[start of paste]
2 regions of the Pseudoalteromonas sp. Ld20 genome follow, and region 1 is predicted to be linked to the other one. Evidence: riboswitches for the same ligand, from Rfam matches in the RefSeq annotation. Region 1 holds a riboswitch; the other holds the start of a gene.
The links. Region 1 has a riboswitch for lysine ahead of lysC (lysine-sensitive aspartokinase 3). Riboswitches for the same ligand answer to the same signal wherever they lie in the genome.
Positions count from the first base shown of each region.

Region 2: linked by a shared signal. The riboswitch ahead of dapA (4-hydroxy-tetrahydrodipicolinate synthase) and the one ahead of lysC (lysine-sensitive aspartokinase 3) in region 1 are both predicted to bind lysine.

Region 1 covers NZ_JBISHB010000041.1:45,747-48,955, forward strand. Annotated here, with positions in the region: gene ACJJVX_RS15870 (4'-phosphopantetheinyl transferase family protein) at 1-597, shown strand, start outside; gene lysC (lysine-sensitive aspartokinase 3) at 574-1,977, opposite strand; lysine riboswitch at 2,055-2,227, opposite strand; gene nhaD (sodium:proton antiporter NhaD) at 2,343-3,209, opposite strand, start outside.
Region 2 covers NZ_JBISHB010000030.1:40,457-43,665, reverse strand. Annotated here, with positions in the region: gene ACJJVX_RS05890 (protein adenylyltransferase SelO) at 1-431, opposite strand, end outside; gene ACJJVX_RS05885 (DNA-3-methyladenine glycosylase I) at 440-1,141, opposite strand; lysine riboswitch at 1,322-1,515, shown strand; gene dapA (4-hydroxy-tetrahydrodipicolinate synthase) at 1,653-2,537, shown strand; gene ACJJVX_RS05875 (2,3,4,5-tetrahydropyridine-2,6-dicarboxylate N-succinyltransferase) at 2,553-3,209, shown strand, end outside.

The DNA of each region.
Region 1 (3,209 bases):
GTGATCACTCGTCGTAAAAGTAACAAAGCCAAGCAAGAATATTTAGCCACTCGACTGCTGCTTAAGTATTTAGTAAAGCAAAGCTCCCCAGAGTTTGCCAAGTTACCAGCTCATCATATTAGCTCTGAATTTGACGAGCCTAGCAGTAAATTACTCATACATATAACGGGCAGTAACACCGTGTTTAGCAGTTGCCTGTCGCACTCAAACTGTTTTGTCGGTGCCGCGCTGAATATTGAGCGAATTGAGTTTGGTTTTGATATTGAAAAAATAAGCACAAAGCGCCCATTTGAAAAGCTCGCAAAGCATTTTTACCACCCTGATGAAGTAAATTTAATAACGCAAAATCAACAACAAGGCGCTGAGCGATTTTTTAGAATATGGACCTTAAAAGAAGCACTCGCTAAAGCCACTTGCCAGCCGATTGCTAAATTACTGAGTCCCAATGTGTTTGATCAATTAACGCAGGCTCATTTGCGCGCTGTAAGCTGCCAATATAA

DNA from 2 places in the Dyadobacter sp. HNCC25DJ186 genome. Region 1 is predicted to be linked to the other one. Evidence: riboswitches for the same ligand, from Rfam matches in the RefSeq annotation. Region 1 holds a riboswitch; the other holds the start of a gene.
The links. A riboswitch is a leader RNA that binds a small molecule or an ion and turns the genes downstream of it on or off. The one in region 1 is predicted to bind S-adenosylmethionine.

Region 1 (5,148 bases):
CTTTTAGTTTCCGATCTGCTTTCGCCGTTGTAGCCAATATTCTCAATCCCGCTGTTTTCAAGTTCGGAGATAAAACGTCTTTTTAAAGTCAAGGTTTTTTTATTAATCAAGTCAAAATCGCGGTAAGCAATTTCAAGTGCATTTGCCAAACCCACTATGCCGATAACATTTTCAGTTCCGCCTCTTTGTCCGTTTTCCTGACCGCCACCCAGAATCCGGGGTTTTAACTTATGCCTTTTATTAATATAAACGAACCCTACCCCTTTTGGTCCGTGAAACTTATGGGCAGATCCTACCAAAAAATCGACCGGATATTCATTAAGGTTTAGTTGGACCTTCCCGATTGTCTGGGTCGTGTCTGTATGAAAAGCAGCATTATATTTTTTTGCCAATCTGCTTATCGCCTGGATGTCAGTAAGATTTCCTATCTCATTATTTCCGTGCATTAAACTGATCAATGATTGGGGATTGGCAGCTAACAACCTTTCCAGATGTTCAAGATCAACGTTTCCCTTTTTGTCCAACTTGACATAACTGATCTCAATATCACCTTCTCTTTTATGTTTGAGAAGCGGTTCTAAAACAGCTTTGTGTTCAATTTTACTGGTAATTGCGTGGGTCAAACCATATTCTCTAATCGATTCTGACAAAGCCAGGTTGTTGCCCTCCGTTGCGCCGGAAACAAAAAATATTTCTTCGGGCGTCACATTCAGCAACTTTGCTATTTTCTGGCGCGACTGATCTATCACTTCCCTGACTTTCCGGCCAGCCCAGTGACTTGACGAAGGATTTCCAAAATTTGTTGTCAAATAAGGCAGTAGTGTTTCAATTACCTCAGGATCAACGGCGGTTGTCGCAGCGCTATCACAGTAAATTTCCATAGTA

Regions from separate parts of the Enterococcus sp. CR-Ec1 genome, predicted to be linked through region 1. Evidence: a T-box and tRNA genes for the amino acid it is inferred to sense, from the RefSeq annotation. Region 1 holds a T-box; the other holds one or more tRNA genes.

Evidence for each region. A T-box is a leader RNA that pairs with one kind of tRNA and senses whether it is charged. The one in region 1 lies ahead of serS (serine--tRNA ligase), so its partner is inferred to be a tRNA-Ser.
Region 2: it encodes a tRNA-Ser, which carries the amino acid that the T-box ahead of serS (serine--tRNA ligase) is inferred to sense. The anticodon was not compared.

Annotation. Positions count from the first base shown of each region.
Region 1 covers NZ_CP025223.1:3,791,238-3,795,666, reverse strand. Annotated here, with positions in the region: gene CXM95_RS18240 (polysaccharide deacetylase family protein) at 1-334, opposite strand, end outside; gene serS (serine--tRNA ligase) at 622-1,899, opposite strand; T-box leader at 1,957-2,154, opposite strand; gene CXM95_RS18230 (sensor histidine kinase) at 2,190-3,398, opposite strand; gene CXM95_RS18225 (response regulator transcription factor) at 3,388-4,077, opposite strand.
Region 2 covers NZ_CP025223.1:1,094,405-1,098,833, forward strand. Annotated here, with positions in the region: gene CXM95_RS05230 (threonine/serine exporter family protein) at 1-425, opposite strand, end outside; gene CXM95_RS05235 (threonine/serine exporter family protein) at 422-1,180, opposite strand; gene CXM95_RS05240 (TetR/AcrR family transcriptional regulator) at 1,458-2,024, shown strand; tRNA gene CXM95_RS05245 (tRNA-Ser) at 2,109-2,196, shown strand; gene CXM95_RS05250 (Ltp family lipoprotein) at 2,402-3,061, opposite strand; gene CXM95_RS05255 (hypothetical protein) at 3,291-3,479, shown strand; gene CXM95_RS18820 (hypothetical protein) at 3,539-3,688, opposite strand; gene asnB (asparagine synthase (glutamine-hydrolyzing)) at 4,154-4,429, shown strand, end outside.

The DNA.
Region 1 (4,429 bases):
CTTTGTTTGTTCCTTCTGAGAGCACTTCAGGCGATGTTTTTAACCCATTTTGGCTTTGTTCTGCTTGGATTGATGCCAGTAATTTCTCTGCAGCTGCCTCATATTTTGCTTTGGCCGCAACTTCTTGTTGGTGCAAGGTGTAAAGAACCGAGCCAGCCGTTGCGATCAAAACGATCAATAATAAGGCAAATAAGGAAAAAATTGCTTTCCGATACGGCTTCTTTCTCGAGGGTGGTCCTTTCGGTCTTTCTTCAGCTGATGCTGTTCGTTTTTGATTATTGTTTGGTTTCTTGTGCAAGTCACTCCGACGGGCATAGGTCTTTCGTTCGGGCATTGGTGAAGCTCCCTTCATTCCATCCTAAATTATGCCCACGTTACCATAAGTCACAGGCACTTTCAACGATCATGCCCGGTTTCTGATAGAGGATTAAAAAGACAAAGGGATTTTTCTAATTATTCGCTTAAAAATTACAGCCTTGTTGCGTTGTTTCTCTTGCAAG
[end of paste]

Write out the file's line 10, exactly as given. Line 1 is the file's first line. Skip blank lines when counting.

DNA from 2 places in the Dyadobacter sp. HNCC25DJ186 genome. Region 1 is predicted to be linked to the other one. Evidence: riboswitches for the same ligand, from Rfam matches in the RefSeq annotation. Region 1 holds a riboswitch; the other holds the start of a gene.